The Centre is a consortium of universities and Independent Research Organisations, led by the Bingham Centre for the Rule of Law and consisting of the Rights Lab at Nottingham University, the Wilberforce Institute at Hull University, the Centre for the Study of International Slavery at the University of Liverpool, the Bonavero Institute on Human Rights at Oxford University and the Alan Turing Institute . It is funded by the Art and Humanities Research Council on behalf of the UK Research and Innovation .
Commonwealth Parliamentary Association UK
CPA UK is a member of the Commonwealth Parliamentary Association (CPA), which is a Commonwealth-wide network of some 17,000 national, state, provincial and territorial parliamentarians within 180 legislatures in 53 countries. The purpose of the CPA is to strengthen parliamentary democracy within the 53-country Commonwealth, providing a space for parliamentarians to share, learn, compare and work together to promote Commonwealth values of democracy, rule of law, human rights, good governance and social and economic development.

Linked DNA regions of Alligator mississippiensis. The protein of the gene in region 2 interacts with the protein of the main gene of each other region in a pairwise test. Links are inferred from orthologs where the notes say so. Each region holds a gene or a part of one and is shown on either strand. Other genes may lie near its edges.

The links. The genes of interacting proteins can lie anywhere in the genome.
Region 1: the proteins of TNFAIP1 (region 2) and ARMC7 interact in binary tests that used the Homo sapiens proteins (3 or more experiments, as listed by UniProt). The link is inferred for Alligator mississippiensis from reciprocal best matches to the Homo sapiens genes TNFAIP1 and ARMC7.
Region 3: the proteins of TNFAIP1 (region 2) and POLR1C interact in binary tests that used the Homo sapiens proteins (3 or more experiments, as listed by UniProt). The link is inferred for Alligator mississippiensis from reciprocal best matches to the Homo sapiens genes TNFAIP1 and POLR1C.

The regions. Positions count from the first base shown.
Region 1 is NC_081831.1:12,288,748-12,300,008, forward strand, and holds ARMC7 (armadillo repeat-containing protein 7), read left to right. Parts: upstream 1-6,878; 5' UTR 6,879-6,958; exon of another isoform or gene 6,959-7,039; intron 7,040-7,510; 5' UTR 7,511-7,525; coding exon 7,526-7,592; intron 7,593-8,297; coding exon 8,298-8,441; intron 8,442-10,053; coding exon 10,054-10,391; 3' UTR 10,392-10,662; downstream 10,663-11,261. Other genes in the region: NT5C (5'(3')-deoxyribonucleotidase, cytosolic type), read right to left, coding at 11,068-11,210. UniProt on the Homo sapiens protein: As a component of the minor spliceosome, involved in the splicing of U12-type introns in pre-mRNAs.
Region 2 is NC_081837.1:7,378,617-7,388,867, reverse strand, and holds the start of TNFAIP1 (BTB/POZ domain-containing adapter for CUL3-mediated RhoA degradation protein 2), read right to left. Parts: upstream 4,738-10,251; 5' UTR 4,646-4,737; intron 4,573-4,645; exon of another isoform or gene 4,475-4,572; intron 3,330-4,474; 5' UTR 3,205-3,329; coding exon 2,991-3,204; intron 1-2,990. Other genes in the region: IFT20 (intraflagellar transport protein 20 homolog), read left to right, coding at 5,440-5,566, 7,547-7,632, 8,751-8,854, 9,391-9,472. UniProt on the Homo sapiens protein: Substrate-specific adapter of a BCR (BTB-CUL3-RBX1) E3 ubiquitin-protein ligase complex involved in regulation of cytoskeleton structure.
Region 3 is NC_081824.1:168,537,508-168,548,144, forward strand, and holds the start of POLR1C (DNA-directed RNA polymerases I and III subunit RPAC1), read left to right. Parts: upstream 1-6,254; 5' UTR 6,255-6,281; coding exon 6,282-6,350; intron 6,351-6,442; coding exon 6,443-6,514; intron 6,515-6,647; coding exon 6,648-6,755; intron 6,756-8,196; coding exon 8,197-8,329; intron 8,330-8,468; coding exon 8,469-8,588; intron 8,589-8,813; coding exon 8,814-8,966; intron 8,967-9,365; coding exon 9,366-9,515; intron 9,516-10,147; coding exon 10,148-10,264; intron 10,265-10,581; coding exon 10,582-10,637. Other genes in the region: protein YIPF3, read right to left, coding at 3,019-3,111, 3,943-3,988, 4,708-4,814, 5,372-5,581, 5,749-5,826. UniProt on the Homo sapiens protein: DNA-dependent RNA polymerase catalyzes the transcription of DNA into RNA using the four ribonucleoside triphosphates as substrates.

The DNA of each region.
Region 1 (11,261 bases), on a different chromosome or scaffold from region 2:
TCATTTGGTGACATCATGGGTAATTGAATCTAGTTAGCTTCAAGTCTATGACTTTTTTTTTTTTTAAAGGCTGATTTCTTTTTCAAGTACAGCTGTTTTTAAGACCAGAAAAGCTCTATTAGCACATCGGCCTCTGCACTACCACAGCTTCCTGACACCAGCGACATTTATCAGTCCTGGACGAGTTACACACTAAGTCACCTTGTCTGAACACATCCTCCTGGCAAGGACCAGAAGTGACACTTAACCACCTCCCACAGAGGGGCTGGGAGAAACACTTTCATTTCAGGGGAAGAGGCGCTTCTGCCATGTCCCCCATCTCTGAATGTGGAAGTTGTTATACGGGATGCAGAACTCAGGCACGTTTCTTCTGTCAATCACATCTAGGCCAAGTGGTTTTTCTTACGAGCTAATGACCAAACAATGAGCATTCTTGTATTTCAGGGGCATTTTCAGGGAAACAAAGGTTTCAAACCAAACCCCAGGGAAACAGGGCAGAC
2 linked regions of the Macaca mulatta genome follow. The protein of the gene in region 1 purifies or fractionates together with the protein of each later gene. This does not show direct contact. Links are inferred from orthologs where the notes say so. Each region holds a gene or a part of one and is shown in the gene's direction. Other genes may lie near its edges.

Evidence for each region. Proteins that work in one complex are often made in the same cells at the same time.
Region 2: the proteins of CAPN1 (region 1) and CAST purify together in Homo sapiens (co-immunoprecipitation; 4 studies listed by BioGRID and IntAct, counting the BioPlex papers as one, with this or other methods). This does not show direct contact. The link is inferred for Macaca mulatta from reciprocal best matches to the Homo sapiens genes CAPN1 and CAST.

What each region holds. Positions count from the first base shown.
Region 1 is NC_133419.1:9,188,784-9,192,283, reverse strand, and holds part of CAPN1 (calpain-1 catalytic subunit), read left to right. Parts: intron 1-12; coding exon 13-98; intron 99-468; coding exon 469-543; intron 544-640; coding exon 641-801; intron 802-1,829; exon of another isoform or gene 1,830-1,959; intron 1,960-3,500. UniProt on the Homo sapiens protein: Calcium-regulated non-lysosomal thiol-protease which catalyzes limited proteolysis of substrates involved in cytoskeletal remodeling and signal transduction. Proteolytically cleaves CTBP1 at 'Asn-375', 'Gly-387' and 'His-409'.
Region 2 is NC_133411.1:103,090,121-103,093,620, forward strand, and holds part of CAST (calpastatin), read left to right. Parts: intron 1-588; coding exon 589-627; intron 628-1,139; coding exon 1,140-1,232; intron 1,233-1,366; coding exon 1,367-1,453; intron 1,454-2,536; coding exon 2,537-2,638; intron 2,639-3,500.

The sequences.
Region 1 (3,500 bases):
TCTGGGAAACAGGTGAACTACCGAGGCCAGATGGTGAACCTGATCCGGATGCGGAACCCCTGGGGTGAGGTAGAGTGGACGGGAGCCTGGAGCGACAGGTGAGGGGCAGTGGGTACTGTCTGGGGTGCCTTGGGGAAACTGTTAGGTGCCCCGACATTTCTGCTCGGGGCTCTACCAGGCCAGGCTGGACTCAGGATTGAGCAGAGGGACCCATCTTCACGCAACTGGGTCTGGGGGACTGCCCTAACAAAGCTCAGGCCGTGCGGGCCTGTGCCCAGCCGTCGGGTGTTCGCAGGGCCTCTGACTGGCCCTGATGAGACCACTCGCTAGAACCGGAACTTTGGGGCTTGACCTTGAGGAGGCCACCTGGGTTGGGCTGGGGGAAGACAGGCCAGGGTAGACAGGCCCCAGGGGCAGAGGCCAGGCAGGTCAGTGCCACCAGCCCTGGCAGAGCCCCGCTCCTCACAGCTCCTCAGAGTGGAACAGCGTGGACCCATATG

CPA UK recently delivered the Modern Slavery Project (MSP ) a four-year multilateral project funded by the UK Home Office. Its aims were to contribute to the global effort to 'eradicate forced labour, end modern slavery and human trafficking and secure prohibition and elimination of the worst forms of child labour' (SDG8.7) by strengthening modern slavery-related legislation and parliamentary scrutiny and oversight of these issues in the Commonwealth. Through the design, management and delivery of the project CPA UK has acquired strong experience and expertise on the issues and gathered extensive knowledge of what Commonwealth parliaments and parliamentarians want and need to tackle modern slavery-related crimes. CPA UK has built strong relationships of trust and excellence with UK and international members of parliaments and officials, who are committed to eradicating modern slavery, human trafficking and forced labour.